Malawi-China relationship is of mutual benefit – envoy

The People’s Republic of China has assured President Mrs. Joyce Banda’s administration of continuation in terms of infrastructural development despite the recent transition of power.

Chinese ambassador to Malawi, Pan Hejun,  made the assurance in interview with local radio, Capital FM’s Daybreak Malawi program.

The world’s second richest country which stunned economists and western governments with its impressive back-to-back economic growth in recent years, signed bilateral ties with Malawi in 2007 under the leadership of late Bingu wa Mutharika.

Coincidently, it is the incumbent leader Mrs. Banda who is credited for brokering the deal when she was the Foreign Affairs and International relations Minister.

Friends indeed: Malawi President Joyce Banda with Chinese Ambassador to Malawi Pan Hejin

Soon after the signing of the bilateral ties, the Chinese government went straight into business by bankrolling multimillion projects across the country.

Meanwhile, the death of Mutharika left most Malawians asking questions regarding the future of the vast Chinese investments in Malawi.

But during the interview, soft speaking Hejun told the radio that China’s relationship with Malawi is not based on personalities or individuals rather is between two governments.

He therefore reiterated his government’s commitment to help the new government in its efforts to improve the living standards of poor people.

Said Hejun: “The relationship between Malawi and China is at all time high and we very much support reforms president Mrs. Banda is undertaking and I want to assure her and all Malawians of our continued financial support in all sectors of the economy.”

Hejun further defended his country’s political system saying it has been able to lift hundreds of millions of Chinese citizens from poverty to prosperity within a period of 30 years.

According to United Nations Development Index outlook, the single party communist state lifted over 500 million of its citizens from abject poverty to middle class citizens, an achievement regarded by many prominent economists as remarkable and unprecedented. China has a bloodcurdling population of over 1.3 billion people but 10 percent of its citizens are still living in poverty according to the UN statistics.

Meanwhile, Hejun has since dispelled insinuation that his country is investing heavily in Malawi because it is targeting the country’s natural resources.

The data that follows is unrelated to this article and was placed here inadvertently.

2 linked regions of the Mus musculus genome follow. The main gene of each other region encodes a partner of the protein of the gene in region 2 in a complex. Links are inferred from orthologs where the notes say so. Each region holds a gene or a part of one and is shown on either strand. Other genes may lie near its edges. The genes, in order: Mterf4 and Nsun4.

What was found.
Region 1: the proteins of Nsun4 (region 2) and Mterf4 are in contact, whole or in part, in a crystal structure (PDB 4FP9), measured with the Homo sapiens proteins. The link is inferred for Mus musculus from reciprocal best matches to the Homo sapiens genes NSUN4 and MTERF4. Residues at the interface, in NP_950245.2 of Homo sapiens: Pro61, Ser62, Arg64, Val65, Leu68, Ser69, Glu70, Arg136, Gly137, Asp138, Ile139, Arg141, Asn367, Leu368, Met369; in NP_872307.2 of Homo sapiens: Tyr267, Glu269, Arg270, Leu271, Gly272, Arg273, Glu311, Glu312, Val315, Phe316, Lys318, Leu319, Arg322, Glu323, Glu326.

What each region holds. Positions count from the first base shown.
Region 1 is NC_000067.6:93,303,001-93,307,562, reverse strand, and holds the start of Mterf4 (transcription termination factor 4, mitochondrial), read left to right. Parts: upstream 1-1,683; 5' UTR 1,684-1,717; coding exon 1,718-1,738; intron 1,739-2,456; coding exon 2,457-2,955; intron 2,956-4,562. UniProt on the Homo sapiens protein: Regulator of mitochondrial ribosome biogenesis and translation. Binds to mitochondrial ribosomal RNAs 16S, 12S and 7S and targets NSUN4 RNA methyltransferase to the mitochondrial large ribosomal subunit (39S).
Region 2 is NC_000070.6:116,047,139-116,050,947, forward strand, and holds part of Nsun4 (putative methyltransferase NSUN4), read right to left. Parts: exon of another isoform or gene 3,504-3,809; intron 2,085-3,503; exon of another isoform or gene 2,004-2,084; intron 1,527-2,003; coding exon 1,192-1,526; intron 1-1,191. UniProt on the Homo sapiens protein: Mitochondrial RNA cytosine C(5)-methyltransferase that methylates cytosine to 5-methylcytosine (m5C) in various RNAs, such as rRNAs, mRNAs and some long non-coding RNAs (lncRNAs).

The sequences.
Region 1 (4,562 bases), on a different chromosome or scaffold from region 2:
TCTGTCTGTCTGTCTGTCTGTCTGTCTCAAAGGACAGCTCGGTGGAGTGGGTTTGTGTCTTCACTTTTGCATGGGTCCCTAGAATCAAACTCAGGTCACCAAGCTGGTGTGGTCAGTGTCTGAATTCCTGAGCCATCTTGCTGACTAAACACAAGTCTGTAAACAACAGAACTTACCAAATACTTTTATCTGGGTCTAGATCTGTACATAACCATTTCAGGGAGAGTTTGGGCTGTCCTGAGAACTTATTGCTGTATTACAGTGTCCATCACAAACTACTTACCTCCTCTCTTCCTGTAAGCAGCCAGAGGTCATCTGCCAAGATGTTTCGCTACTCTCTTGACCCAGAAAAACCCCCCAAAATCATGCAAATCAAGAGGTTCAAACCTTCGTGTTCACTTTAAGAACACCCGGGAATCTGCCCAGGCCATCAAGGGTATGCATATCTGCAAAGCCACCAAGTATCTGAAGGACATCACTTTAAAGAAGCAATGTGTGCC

Added Hejun: “In the first place our political system is democratic and even more advanced than our western friends. When we talk of democracy don’t just look at elections, we believe democracy without basic food, no medical services, poor roads and housing infrastructure is nothing. That is why our political system values the well being of citizens and their freedoms.”

“I believe Malawi has capacity to develop within short time…on the other hand it’s not true that we are here for natural resources that is way out of context. What resources if I may ask? There is no oil or minerals here. Our relationship with Malawi is based on mutual benefit because we don’t regard ourselves as a donor but rather we are a development partner so we are on an equal footing.”

Among prominent projects that have seen light of day courtesy of the South-east Asian country include, the Karonga-Chitipa road, five star International Hotel and Conference center and state of the art National Assembly building in Lilongwe, University of Science and Technology in Thyolo among several others. Meanwhile, another multimillion dollar project of National stadium would commence soon.

Apart from Malawi, China has also invested billions of dollars in infrastructural developments in the African continent with countries rich in minerals and oil like Nigeria, Angola, South Africa, DRC and Equatorial Guinea among several others getting a lion’s share.

However, this has not gone down well with western governments that have contended that China’s generosity has resulted in breeding of political despots because of its deliberate policy of non-interference when it comes to internal political affairs.

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